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Democrats are campaigning on the hurdle of the Senate filibuster to any national abortion bill

Former Rep. Debbie Mucarsel-Powell (Via Daniel Burry/Getty Images)

Senator Tammy Baldwin, who is up for reelection in a critical race for Congress, has centered her campaign on defending reproductive rights. She’s willing to adjust Senate rules on filibustering if Democrats keep their Senate majority. Baldwin argues this change is needed so that women, not the government, can choose whether to have an abortion.

She warns that if Republicans win in November, they might also target the filibuster to enforce a nationwide ban on abortion. Baldwin accuses Republicans of consistently trying to control women’s reproductive choices.

Many Democratic candidates for Senate this year want to restore abortion rights nationally and support altering the filibuster rules, similar to Baldwin’s stance. This has become a major talking point amid the ongoing national debate over abortion rights, which has generally favored Democratic candidates since the Supreme Court’s recent decision.

Sen. Susan Collins, R-Maine, speaks (Via Daniel Burry/Getty Images)

Republicans criticize Democrats for wanting to change the rules and insist they wouldn’t do so if they win the presidency and Senate.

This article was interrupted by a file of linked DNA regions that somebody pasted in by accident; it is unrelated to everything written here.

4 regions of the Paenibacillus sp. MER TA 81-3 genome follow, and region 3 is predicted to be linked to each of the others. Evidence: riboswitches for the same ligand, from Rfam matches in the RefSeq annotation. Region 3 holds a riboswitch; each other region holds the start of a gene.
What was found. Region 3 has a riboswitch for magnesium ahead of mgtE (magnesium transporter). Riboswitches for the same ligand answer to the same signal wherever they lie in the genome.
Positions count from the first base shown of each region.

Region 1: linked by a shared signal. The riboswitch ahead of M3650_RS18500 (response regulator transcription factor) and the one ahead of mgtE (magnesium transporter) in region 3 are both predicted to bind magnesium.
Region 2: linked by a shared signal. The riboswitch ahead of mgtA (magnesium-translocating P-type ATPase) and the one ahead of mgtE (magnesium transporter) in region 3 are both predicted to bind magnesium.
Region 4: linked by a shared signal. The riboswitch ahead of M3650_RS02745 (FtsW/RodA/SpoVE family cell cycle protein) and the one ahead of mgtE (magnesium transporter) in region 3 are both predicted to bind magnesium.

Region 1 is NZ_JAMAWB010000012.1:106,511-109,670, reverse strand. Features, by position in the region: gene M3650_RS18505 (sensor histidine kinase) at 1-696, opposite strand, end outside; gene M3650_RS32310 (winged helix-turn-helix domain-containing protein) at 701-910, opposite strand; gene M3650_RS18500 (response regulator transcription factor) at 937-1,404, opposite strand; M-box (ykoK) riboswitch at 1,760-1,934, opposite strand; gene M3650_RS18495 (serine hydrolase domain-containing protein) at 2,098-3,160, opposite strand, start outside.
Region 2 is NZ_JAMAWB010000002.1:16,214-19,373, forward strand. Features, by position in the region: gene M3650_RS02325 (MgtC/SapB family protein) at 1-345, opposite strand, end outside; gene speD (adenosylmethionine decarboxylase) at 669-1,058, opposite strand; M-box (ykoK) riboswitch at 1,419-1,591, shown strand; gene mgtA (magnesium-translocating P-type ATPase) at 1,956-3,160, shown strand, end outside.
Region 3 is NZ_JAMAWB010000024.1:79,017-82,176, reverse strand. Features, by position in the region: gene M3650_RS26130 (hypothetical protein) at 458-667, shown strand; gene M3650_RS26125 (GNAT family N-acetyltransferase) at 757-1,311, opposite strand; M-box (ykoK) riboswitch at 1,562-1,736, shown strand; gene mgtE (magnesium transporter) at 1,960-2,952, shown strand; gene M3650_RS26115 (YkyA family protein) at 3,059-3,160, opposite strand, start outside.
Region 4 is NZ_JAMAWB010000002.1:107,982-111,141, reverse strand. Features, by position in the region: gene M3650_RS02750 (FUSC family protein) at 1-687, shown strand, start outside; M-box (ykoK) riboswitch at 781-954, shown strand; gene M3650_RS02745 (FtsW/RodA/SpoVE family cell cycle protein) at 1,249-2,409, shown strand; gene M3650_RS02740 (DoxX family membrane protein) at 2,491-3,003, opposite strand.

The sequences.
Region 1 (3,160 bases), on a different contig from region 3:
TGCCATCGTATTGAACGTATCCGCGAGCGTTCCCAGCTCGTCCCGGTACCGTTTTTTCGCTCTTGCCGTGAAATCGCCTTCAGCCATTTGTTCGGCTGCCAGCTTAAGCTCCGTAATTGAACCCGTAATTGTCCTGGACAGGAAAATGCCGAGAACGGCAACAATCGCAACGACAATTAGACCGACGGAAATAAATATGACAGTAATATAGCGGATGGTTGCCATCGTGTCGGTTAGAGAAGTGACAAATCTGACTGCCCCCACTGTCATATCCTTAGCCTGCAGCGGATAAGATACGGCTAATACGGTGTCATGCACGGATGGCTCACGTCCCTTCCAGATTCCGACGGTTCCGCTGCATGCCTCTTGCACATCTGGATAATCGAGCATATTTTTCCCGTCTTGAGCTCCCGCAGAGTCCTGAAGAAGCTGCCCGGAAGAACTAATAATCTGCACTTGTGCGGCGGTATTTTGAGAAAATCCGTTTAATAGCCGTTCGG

Senators Susan Collins and Lisa Murkowski, both Republicans who support abortion rights, have proposed legislation to solidify protections established by Roe v. Wade. Collins vows to oppose any attempt to weaken the legislative filibuster by either party.

Current Senate rules require 60 votes to end debate on a bill, effectively making it the minimum number needed to pass legislation and serving as a check on the majority. This rule has hindered both parties in passing laws on issues like voting rights and immigration amid political division.

However, the Senate majority can change these rules and create exceptions to the filibuster with a simple majority vote, known as the “nuclear option,” though this has been rarely used.

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